Wages become the recession's latest casualty

April 04, 2009|By Jay Hancock | Jay Hancock,jay.hancock@baltsun.com

Bosses at Avatech Solutions thought they had to slash payroll after sales cratered, but when it came down to it they didn't want to lay off 35 or 40 people. So the Owings Mills company let half that many go and achieved the balance of the savings with a kind of cost-cutting not widely seen since the Great Depression: a pay cut for all remaining employees.

Many facets make this downturn unsettling and different: the collapse of Wall Street, the taxpayer dollars laid on the line, the depth of employment loss - underscored by Friday's report that in March the economy shed 663,000 more jobs.

Add another. Thousands of employees who have managed to hang onto their jobs are nevertheless seeing living standards and buying power decline with substantial, if maybe only temporary, wage decreases.

Avatech, a purveyor of engineering software and training, chopped pay by 10 percent this week from the chief executive to the administrative assistants. Towson-based Black & Decker just reduced base pay by 10 percent for top bosses and 5 percent for most other workers.Advanced Micro Devices, Hewlett-Packard, Federal Express, Honda and General Motors have announced broad pay cuts, some permanent. So have dozens of newspapers. Both my brothers - one in banking, one in building materials - just saw their pay go down.

For all these folks, it's as if Washington's recently enacted payroll stimulus didn't exist.

In the past, "there has been a sense that, of all the places you can look to achieve cost savings, salaries have been off limits," said Laura Sejen, a compensation expert at consultant Watson Wyatt.

But a Watson Wyatt survey of 245 big companies in February showed that 7 percent had cut salaries and 4 percent expected to.

"I wouldn't be surprised to see these numbers continue to increase over the balance of 2009, as the economy remains weak," Sejen said.

The March edition of the Federal Reserve's "Beige Book" of economic reportage found "outright reductions in hourly compensation costs" at companies across the country - a development not mentioned in previous reports.

Avatech opted for pay cuts rather than additional layoffs after seeing other companies make the same move. It has 195 workers.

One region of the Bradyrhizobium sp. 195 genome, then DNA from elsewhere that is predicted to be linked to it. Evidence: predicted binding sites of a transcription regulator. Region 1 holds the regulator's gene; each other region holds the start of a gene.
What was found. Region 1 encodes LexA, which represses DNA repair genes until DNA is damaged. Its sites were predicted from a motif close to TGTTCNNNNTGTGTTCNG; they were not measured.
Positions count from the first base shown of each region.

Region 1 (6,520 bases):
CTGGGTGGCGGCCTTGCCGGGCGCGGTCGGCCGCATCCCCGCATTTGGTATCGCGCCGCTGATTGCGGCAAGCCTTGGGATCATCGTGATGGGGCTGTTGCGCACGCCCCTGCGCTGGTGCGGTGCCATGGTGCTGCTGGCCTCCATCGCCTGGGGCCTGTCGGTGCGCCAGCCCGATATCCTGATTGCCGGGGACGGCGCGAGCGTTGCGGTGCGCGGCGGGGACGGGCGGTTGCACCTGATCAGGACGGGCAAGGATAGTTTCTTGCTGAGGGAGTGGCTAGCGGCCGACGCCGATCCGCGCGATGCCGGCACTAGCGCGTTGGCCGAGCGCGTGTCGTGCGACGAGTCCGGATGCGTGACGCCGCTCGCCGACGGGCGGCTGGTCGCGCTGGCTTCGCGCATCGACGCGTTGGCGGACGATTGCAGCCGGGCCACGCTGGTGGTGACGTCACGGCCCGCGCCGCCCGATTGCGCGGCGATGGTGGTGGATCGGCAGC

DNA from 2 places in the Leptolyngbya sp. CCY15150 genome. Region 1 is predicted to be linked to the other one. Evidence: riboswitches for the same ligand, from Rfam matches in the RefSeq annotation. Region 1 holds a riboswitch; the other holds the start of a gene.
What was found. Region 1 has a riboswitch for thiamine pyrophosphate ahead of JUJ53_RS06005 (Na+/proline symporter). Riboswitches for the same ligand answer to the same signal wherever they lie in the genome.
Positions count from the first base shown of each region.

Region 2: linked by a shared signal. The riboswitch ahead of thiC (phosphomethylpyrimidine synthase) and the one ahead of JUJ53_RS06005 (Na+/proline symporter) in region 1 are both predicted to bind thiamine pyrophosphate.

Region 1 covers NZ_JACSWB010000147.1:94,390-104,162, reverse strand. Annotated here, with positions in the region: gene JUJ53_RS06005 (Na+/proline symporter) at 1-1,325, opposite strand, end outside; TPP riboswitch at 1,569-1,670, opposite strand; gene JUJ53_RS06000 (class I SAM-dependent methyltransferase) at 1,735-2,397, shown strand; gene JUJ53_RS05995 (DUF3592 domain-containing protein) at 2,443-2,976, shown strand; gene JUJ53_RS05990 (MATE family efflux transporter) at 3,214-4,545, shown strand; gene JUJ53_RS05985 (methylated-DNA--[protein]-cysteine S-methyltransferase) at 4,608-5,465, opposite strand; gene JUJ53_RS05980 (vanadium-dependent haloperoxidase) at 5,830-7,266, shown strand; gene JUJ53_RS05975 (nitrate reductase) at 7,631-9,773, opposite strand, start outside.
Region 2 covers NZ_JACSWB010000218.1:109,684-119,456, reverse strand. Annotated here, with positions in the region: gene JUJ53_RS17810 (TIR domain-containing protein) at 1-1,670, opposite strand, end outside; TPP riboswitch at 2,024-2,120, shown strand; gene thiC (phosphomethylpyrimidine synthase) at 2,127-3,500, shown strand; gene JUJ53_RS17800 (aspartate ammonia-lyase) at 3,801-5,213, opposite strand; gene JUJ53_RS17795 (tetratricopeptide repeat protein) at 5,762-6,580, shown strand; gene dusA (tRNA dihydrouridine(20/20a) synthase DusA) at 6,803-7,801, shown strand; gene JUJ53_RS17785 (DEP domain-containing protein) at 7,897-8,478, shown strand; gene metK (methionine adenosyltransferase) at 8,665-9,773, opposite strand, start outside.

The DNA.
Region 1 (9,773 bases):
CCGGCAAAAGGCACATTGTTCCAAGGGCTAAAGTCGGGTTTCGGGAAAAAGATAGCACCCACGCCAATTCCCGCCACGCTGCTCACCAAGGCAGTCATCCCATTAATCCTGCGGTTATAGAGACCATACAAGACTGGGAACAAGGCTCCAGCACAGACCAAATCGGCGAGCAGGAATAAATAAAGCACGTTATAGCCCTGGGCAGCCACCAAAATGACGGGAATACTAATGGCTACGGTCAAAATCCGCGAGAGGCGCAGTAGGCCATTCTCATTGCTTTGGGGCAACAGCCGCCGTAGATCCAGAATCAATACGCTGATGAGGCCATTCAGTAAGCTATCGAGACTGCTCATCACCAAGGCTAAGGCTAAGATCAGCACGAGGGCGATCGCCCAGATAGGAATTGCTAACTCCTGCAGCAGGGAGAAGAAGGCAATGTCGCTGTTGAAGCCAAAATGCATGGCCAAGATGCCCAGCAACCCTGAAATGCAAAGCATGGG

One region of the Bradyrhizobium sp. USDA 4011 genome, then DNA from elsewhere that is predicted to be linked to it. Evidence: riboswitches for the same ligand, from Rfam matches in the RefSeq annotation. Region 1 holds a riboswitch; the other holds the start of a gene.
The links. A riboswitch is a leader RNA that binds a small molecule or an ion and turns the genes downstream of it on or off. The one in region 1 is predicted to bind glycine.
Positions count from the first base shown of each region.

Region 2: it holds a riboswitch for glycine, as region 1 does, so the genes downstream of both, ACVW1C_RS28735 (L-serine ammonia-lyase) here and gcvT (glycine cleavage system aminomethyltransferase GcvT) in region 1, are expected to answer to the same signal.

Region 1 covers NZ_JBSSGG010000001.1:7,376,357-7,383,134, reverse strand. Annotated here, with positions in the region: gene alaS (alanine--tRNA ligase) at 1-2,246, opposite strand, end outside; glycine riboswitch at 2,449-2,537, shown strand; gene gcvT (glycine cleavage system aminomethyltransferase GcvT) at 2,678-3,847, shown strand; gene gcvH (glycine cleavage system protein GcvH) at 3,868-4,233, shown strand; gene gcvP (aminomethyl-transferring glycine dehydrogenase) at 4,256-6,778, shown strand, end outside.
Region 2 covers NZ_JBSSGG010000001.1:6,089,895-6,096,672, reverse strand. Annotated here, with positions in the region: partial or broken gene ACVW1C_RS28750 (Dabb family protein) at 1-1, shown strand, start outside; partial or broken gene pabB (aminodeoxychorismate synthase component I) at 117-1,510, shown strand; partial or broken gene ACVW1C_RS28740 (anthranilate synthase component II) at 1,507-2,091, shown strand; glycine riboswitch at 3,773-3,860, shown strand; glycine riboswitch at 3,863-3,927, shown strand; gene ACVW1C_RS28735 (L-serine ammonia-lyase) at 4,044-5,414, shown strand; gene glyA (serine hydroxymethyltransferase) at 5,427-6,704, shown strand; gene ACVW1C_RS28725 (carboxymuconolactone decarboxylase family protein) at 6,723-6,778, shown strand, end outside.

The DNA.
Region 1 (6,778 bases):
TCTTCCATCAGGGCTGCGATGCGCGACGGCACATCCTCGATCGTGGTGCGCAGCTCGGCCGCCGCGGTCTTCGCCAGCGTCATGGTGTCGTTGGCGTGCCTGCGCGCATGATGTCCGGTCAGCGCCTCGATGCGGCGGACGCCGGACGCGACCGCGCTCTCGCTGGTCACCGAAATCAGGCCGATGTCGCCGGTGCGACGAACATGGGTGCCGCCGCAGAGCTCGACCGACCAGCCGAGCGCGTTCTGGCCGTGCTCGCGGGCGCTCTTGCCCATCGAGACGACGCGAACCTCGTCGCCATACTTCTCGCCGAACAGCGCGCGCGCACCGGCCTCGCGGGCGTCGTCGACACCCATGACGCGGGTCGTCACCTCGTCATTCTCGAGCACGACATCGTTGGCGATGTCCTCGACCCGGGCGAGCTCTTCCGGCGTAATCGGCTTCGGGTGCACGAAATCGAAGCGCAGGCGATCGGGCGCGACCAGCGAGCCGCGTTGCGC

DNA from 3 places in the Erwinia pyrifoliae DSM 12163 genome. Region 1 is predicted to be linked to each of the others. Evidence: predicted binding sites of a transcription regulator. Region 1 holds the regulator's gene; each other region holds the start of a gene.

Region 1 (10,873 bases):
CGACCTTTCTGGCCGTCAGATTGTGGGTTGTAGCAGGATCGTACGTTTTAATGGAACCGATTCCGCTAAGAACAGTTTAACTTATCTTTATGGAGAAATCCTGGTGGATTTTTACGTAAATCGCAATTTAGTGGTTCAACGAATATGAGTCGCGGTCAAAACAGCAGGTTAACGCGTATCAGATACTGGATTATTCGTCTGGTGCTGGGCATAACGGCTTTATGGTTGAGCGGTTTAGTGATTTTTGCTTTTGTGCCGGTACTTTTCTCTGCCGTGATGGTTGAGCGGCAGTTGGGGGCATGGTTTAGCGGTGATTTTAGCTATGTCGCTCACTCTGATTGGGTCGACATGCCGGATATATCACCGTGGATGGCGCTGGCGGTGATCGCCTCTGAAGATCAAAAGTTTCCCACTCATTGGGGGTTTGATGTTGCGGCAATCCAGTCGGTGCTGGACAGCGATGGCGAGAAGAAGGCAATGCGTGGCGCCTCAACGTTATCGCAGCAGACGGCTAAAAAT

"You get to the point where you start to dig into muscle, and you really don't want to do that," said Chief Executive Officer George Davis. Senior Avatech managers offered to take 10 percent pay cuts to make budget. "I said, 'You know, guys, that's just not enough,' " Davis said. " 'We're going to have to do it across the company.' "

At Black & Decker, "since we already had some employment-level cuts, we wanted to do this as an alternative and hopefully reduce the number of jobs that we cut out," said spokesman Roger A. Young.

Both Black & Decker and Avatech say they hope to restore pay when business improves.

Wage cuts aren't a pure negative. A 10 percent pay decline is better than the 100 percent a layoff brings. Economists have long argued that more flexible wages could reduce layoffs and shorten recessions.

But combined with this recession's job cuts, which have now surpassed those of the severe 1981 downturn as a portion of the economy, wage reductions seem to demonstrate deep weakness.

As much as anything, Fed Chairman Ben Bernanke is trying to avoid deflation - the prolonged and widespread decline in prices that characterized the Depression. Falling wages, which are the price of labor, are a deflationary symptom.

U.S. pay has been under pressure for years as competition from overseas workers reduced the demand for domestic labor. Also, soaring medical care costs have left less money for companies to boost take-home pay.

But widespread pay cuts would be a new phase. To be sure, so far there is no wage deflation in the official figures. Wages and salaries on average were 2.7 percent higher in the fourth quarter (not counting inflation) than a year earlier, according to the Labor Department's employment cost index.

The conventional wisdom is that wages are still what economists call "sticky" - unlikely to decline even with a collapse in demand for work. In hard times, the thinking goes, employers fear demoralizing remaining workers by cutting pay.

"Reducing the pay of existing employees was nearly unthinkable because of the impact of worker attitudes," Yale University economist Truman F. Bewley wrote a few years ago in Why Wages Don't Fall During A Recession.

I was unable to reach Bewley to see what he thinks now. Falling wages, however, are the latest of many once-unthinkable events telling us that this recession needs a new textbook.

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